T-Mobile adds 1.9 million customers in Q2 2016, marking 13th straight quarter of 1M+ adds


UPDATE: T-Mobile has been ranked highest in Total Ownership Experience by J.D. Power among full service U.S. wireless companies.


T-Mobile today released their Q2 2016 results, and overall it looks like the Un-carrier had another solid quarter.

T-Mobile added 1.9 million customers in Q2 2016, marking the 13th straight quarter with over than 1 million adds. T-Mo was a hair shy of having another quarter with more than 2 million total adds, but hey, 1.9 million isn’t too shabby.

Of that 1.9 million, there were 890,000 branded postpaid adds (646,000 postpaid phone adds, leading the industry) and 476,000 branded prepaid adds. Branded postpaid churn was 1.27 percent, down from 1.32 percent in the year-ago quarter. The total number of devices sold or leased during the quarter was 8.9 million, including 8.1 million smartphones.

T-Mobile ended Q2 2016 with 67.4 million customers, up from 58.9 million customers in Q2 2015.

When it comes to the financials, T-Mobile pulled in $9.2 billion in total revenues, up from $8.2 billion in Q2 2015. Net income for the quarter finished at $225 million, down from $361 million in the year-ago quarter.


On the network side, T-Mobile says that its 4G LTE service now reaches 311 million people, up from 308 million in Q1 2016 and 290 million in Q2 2015. Wideband LTE now reaches 224 million people, while Extended Range LTE covers more than 200 million POPs in 350 markets. T-Mo also says that VoLTE calls now make up 57 percent of the total voice call minutes, up from 16 percent in Q2 2015.

Looking ahead, T-Mobile says that it entered into agreements in the Q1 and Q2 2016 to acquire 700MHz A-Block spectrum, and they’re expected to close in the second half of 2016. The spectrum covers 59 million POPs and include cities like Chicago, Nashville, Salt Lake City, and Columbus. T-Mo also plans to roll out new 700MHz sites in 2016 in cities like San Francisco, Phoenix, San Diego, and Las Vegas.

John Legere also gave us an update on T-Mobile Tuesdays today, reporting that the app has been downloaded nearly five million times and that there have been eight million clicks to redeem offers.

The second quarter of 2016 was a big one for T-Mobile that included the launch of another Un-carrier initiative and the addition of nearly two million more customers. All of those customers have increased LTE coverage to look forward to, as T-Mo will be rolling out new 700MHz service in several cities across the U.S.

T-Mobile will be hosting a call today at 10:30 AM ET to discuss its earnings. I’ll be listening in and will report back with any interesting tidbits of info that John Legere and Co. share.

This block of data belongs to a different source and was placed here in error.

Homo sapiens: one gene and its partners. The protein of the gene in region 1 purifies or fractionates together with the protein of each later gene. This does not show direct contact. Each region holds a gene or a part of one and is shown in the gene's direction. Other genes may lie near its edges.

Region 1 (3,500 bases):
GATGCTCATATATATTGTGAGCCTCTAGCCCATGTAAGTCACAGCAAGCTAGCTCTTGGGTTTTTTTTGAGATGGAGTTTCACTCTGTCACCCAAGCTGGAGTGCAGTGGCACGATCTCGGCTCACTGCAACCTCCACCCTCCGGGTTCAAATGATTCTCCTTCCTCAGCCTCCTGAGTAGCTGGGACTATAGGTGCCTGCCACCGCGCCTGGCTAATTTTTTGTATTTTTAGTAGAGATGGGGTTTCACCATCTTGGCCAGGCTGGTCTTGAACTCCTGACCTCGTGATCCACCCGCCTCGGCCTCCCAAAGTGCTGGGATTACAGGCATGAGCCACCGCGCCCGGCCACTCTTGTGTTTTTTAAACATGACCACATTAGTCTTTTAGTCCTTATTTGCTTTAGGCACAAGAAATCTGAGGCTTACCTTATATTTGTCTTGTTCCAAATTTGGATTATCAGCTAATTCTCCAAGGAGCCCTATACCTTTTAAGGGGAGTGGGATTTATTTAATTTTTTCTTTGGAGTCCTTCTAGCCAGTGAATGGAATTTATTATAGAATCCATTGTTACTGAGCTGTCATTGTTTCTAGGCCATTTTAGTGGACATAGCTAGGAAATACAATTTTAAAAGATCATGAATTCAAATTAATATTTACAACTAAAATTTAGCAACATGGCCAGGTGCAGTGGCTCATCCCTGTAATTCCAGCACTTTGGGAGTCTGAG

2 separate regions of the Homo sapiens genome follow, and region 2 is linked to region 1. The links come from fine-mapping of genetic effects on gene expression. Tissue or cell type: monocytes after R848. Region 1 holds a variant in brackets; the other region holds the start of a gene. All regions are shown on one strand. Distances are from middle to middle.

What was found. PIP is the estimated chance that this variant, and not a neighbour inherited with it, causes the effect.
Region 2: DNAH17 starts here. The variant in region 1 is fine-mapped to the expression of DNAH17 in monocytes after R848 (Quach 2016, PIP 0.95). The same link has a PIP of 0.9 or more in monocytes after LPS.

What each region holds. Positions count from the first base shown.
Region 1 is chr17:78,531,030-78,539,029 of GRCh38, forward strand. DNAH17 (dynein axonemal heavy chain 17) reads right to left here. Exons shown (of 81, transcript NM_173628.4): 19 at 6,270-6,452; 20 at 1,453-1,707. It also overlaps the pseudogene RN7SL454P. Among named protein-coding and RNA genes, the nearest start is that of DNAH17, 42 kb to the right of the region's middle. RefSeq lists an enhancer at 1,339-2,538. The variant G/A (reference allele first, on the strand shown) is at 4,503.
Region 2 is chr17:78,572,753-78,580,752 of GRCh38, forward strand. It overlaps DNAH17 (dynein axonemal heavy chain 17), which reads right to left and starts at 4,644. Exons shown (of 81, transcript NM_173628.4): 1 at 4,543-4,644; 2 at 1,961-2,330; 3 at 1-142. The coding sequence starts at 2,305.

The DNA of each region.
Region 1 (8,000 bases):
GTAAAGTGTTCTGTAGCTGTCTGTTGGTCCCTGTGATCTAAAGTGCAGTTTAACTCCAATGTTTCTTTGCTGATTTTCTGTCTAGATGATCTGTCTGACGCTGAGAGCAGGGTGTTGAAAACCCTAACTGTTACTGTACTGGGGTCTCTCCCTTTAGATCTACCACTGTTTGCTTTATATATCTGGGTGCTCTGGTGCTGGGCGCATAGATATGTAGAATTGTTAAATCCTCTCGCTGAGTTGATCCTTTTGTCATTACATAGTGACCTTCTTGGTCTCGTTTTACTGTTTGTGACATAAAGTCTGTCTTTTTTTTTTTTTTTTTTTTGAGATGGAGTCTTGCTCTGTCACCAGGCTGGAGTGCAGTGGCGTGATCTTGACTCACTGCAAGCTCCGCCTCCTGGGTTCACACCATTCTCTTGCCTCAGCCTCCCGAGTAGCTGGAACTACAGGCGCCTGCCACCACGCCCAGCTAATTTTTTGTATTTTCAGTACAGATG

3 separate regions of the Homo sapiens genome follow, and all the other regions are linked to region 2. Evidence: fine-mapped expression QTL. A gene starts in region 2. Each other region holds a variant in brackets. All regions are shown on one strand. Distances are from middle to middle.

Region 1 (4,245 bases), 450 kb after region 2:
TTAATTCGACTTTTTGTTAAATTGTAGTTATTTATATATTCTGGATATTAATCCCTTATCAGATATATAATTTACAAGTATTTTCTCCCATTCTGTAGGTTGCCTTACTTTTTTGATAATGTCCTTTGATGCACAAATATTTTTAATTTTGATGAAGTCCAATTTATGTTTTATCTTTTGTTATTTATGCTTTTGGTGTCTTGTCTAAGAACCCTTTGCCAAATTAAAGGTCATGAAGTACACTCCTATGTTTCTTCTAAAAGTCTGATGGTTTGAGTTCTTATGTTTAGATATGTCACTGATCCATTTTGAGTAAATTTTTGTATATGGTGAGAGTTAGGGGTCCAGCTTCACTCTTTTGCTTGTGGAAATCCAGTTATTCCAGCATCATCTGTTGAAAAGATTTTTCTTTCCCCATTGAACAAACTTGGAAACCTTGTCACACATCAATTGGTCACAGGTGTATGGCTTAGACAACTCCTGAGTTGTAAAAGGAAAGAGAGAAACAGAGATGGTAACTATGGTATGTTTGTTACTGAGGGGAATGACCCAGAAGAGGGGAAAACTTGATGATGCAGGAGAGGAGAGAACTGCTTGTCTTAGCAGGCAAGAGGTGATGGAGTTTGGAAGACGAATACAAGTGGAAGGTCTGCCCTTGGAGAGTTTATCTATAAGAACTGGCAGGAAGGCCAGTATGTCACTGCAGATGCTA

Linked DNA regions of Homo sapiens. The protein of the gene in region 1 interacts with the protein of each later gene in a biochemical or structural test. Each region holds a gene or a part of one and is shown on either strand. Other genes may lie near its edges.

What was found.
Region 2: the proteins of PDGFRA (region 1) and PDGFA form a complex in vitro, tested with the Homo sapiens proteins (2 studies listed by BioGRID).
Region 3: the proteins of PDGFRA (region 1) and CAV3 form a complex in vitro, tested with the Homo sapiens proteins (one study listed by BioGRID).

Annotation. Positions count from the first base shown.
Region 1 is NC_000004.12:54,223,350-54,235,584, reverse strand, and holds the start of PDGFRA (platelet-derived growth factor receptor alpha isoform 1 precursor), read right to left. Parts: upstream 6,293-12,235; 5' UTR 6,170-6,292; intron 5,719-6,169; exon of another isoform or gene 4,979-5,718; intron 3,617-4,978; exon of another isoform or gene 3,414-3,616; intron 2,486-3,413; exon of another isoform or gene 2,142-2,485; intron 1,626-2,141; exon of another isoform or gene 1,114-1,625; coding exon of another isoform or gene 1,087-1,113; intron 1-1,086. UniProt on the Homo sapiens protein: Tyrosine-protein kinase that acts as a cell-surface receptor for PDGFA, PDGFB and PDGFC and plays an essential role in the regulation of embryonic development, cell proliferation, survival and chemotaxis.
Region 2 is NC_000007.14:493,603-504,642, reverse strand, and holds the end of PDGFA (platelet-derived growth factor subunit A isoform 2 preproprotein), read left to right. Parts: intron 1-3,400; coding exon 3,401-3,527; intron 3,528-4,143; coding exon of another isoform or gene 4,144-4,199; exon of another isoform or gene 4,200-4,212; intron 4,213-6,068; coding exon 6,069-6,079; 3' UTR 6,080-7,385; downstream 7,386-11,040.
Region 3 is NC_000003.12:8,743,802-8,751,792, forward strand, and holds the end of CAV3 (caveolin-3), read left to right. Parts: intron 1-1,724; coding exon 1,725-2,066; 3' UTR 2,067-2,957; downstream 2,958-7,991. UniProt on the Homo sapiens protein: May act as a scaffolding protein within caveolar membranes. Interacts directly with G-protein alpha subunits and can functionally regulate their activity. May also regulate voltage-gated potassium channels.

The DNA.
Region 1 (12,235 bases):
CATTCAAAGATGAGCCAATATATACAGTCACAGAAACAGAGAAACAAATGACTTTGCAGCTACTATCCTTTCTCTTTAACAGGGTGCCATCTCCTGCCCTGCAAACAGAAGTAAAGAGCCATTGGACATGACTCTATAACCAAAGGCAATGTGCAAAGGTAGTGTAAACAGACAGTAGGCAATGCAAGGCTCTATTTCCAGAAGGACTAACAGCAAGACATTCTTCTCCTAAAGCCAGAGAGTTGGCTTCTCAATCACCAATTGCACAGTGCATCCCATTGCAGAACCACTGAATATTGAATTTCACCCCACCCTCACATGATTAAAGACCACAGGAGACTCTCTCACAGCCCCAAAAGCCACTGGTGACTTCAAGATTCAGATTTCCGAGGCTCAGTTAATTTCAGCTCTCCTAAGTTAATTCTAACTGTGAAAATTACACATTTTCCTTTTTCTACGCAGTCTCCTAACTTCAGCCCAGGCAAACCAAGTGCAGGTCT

Source: T-Mobile

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  • Fabian Cortez

    When it comes to the financials, T-Mobile pulled in $9.2 billion in total revenues, up from $8.2 billion in Q2 2015.

    Very impressive. Much higher than Sprint’s $6.1 billion in revenue.

    Net income for the quarter finished at $225 million, down from $361 million in the year-ago quarter.

    And another quarter of profit.

    T-Mobile ended Q2 2016 with 67.4 million customers, up from 58.9 million customers in Q2 2015.

    8.5 million in one year. It’s safe to say that they’ll be over 70 million at the end of the year.

    • Acdc1a

      The dip in profit on an additional $1 billion in revenue is at minimum troubling. That said, the haters said T-Mobile couldn’t possibly be profitable with the current rates in place. They’ve proven that to be nonsense.

      • Fabian Cortez

        The dip in profit on an additional $1 billion in revenue is at minimum troubling.

        This is true. But I think it’s important to note that they continue to spend on their network by making improvements. We also need to remember that not all quarters are equal, hence the reason why we see the year-over-year metric being touted.

        That said, the haters said T-Mobile couldn’t possibly be profitable with the current rates in place. They’ve proven that to be nonsense.

        13 quarters (39 months; 3 years, 3 months) in a row to be exact.

        Meanwhile, I think these same haters are still waiting to see Sprint’s turnaround. Or maybe they think it’s already happened since most are jaded enough to believe Sprint’s recent quarter was “pretty impressive…”

  • Philip

    Does that mean more people on the network and data will slow down? I dont want that.